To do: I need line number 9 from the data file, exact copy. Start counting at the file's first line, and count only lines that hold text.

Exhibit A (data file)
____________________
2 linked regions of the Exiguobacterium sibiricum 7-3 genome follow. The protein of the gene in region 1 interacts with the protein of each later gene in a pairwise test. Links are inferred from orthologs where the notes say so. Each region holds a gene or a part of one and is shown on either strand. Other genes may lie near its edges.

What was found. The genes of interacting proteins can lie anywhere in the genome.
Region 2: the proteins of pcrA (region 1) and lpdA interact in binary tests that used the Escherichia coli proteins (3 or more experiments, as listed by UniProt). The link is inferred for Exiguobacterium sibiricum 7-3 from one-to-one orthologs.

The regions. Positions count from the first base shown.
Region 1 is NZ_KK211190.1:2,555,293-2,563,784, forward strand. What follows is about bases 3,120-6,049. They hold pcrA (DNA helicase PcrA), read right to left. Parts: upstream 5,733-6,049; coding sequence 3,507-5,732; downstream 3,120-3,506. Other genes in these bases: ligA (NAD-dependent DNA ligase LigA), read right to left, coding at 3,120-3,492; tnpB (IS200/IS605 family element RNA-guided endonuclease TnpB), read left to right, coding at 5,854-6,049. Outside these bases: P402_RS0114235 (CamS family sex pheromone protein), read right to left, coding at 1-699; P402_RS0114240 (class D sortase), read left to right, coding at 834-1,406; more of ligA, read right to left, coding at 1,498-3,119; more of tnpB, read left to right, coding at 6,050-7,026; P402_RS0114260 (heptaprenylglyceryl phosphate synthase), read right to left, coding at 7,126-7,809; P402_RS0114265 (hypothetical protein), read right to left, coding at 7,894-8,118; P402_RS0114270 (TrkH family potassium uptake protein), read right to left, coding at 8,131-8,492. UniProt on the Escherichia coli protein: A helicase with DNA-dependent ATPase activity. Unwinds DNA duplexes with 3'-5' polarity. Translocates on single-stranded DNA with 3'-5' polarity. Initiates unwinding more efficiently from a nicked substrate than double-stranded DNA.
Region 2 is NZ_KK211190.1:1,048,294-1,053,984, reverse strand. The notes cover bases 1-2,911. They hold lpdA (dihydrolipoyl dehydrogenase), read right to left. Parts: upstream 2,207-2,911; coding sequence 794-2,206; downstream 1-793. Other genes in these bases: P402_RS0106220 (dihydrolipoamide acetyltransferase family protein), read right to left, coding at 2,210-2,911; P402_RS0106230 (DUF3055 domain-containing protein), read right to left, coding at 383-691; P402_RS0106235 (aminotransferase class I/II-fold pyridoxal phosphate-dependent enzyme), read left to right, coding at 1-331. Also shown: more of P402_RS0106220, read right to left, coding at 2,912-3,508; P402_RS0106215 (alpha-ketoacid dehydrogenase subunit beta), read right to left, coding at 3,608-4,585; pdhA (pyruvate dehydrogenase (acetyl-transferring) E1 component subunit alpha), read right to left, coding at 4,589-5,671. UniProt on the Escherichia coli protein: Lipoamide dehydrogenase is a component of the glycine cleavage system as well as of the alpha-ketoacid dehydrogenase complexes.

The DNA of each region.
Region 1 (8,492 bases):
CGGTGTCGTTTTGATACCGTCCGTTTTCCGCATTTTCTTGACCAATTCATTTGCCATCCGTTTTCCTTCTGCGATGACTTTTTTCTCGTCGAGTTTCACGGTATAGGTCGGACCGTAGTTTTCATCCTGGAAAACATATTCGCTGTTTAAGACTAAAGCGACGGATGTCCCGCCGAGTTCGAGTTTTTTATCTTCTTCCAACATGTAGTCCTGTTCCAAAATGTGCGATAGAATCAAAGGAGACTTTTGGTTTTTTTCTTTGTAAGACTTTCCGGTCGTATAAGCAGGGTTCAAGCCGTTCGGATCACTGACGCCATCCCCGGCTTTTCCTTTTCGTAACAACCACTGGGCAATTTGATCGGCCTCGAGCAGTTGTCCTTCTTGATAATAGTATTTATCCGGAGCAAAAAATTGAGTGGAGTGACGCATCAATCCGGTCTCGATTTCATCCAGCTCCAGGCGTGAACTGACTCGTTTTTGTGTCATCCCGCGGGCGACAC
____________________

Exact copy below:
CGGTGTCGTTTTGATACCGTCCGTTTTCCGCATTTTCTTGACCAATTCATTTGCCATCCGTTTTCCTTCTGCGATGACTTTTTTCTCGTCGAGTTTCACGGTATAGGTCGGACCGTAGTTTTCATCCTGGAAAACATATTCGCTGTTTAAGACTAAAGCGACGGATGTCCCGCCGAGTTCGAGTTTTTTATCTTCTTCCAACATGTAGTCCTGTTCCAAAATGTGCGATAGAATCAAAGGAGACTTTTGGTTTTTTTCTTTGTAAGACTTTCCGGTCGTATAAGCAGGGTTCAAGCCGTTCGGATCACTGACGCCATCCCCGGCTTTTCCTTTTCGTAACAACCACTGGGCAATTTGATCGGCCTCGAGCAGTTGTCCTTCTTGATAATAGTATTTATCCGGAGCAAAAAATTGAGTGGAGTGACGCATCAATCCGGTCTCGATTTCATCCAGCTCCAGGCGTGAACTGACTCGTTTTTGTGTCATCCCGCGGGCGACAC